02/16/2015 01:55 EST | Updated 04/17/2015 05:59 EDT

Better Late Than Never: Politicians Are Speaking Up Against Bill C-51

Thomas Jackson via Getty Images

This is all thanks to you: Huge numbers of Canadians, including key Ottawa decision-makers, are pushing back hard against the government's Bill C-51, which proposes unprecedented new powers for Canada's security agencies. The bill effectively turns CSIS into a secret police force and would place every Canadian under a government microscope.

Stephen Harper pretends that this full-fledged assault on our democratic rights is necessary to keep us safe -- despite clear expert evidence that mass spying actually undermines our security. Like everyone, we were shocked and saddened by the violence that marred the final months of last year. However, these harsh and unnecessary new laws trouble us to our core.


Bill C-51 threatens to remove our privacy rights, criminalize free speech, and destroy due process.

That's bad enough. But according to several experts and observers, the new law won't effectively reduce security threats. And it will even mean Canadians can be detained without charge -- meaning we're now on the verge of overturning an 800-year-old right that goes all the way back to the Magna Carta. Thanks, Stephen.

Because you guys are the greatest, you spoke out in huge numbers against these invasive new laws. Over 18,500 Canadians signed on at Open Media to let the government know that we'll stand up for our privacy rights.

And, thanks to your incredible efforts, some awesome things started happening:

The Globe and Mail, which endorsed the Conservatives in the last election, came out with a series of strong editorialsagainst C-51 and increasing government surveillance. Warning of a "secret police force," the Globe says Canadians should "continue as we always have, on guard but free."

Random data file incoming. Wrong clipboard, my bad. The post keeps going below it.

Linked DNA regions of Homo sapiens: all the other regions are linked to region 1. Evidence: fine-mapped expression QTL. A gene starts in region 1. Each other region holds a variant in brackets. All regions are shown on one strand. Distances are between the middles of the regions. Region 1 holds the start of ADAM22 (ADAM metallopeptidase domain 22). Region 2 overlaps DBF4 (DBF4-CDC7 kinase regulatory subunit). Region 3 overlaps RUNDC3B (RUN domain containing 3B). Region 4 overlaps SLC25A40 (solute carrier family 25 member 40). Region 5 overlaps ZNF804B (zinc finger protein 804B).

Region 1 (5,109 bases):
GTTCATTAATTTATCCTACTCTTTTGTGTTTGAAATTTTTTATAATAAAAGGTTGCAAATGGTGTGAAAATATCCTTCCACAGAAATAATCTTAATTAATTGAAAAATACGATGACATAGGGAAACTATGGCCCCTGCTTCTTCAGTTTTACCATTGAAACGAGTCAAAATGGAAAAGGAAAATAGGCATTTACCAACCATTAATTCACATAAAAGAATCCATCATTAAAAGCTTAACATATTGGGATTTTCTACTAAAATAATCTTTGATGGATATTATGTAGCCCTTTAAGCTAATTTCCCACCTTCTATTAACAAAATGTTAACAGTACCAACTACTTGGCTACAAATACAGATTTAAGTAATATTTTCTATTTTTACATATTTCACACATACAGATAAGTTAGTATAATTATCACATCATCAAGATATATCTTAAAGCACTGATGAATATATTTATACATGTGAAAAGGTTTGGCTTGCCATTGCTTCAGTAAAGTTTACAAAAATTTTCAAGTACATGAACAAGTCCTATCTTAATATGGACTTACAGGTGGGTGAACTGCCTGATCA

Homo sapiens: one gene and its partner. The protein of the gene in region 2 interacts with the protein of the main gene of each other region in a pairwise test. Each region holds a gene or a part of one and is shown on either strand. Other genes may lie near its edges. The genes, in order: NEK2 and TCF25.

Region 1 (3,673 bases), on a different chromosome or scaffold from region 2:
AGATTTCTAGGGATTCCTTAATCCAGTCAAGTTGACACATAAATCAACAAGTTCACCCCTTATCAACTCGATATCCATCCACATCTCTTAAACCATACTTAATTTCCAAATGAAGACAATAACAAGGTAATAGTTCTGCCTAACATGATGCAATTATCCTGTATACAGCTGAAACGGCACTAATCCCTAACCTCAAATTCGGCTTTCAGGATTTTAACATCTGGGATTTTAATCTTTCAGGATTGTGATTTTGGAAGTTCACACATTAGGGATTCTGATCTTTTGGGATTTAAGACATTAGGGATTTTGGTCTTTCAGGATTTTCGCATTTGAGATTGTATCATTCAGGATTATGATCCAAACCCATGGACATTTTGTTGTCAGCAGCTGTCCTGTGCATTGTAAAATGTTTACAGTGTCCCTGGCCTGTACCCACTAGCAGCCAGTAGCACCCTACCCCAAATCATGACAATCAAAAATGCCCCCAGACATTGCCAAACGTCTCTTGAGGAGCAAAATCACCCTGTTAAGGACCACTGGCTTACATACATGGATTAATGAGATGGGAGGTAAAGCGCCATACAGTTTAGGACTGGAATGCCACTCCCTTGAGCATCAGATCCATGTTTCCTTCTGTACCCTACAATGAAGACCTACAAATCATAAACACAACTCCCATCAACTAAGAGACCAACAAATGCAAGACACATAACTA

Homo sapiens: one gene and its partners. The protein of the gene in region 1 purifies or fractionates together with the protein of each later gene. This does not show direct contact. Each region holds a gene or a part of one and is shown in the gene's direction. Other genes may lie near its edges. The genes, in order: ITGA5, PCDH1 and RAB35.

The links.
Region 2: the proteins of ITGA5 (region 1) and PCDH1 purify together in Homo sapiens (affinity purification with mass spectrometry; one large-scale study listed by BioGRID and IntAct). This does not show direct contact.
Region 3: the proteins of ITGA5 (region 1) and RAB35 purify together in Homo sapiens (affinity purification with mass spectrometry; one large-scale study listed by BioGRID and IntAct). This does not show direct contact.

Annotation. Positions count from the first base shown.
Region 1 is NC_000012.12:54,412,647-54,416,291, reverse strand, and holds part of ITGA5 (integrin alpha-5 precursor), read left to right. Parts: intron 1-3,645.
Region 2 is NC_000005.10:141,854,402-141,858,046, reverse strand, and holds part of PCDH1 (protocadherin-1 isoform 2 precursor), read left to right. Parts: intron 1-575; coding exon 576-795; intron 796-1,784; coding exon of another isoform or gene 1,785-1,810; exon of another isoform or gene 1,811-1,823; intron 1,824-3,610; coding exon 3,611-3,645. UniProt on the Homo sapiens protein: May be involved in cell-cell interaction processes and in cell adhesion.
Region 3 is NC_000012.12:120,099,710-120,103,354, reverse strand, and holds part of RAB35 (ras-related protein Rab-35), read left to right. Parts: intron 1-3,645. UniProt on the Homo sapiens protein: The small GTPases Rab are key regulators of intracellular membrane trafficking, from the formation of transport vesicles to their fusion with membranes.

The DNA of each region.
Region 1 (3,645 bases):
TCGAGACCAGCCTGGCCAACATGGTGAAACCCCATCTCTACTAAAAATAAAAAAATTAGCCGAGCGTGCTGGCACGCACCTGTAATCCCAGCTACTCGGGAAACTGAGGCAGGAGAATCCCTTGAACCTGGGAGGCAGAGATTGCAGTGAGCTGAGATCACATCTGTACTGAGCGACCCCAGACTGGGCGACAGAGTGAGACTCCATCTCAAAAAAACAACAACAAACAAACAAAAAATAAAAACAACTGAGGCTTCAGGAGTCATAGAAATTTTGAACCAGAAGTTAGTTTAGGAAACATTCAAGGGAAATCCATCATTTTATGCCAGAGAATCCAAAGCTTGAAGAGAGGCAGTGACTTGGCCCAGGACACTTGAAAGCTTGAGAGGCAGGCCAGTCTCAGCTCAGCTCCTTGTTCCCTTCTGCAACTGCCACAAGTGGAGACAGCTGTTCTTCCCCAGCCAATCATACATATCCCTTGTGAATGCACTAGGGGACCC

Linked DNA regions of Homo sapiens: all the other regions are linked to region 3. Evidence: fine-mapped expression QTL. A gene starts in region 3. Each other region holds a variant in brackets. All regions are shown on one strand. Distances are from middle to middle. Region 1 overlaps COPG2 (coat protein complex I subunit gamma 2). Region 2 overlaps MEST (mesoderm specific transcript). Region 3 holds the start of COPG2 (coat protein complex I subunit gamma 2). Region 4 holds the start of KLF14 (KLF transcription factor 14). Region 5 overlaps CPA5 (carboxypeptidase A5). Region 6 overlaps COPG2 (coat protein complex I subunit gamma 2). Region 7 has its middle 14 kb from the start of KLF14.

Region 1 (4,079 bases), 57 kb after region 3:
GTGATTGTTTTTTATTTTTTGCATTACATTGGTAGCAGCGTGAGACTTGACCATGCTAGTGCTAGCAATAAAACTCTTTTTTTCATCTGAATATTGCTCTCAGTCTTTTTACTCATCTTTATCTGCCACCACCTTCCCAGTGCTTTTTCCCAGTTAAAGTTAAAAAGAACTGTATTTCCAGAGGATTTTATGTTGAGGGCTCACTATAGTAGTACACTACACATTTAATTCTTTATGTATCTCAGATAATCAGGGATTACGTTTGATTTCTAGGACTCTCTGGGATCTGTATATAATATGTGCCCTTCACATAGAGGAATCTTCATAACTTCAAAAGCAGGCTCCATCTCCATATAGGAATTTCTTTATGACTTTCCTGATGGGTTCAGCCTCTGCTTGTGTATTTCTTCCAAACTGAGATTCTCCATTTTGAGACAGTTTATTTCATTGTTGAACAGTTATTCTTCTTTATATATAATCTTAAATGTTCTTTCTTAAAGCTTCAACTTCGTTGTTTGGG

Numerous other organizations, including LeadNow and Avaaz, are rallying thousands and getting their communities engaged in this fight for privacy and free speech.

Hearing your voices and sensing that waters were warm, key Ottawa decision-makers have started standing firm, siding with Canadians, and questioning Bill C-51.

First, Green Party Leader Elizabeth May stood in Parliament and denounced the expanded, secret police powers the Bill will create. Check out May's opinion piece in the Tyee for a great breakdown of the dangers that C-51 represents.

Now, it looks like the NDP will oppose the Bill. They haven't officially declared their intention to vote against it, so now's a great time to add your voice at Open Media! Party stalwarts Ed Broadbent and Roy Romanow recently published this op-ed against C-51 in The Globe and Mail, so they just need a little extra push.

Unfortunately, the Liberal party has not honoured their earlier commitments to safeguard Canadians' privacy in the House. And we're not super surprised, frankly, they've been dropping the ball on privacy for a while now. It's a real shame.

=Politicians have no excuse to support this reckless spying bill. The experts are clear -- this bill will have huge implications for our privacy rights and our basic democratic freedoms. For a detailed analysis, check out what Privacy Coalition member Prof. Craig Forcese (University of Ottawa) and Prof. Kent Roach (University of Toronto) have to say at their new website.

We can't stress this enough: all of this movement came about as the result of ordinary Canadians speaking out and letting the world know that we will not allow the government to destroy online privacy.

Community member Tom from our facebook page really put it best:

Tom: The government will trample all over us and our rights unless we speak up.

Internet: you know what to do.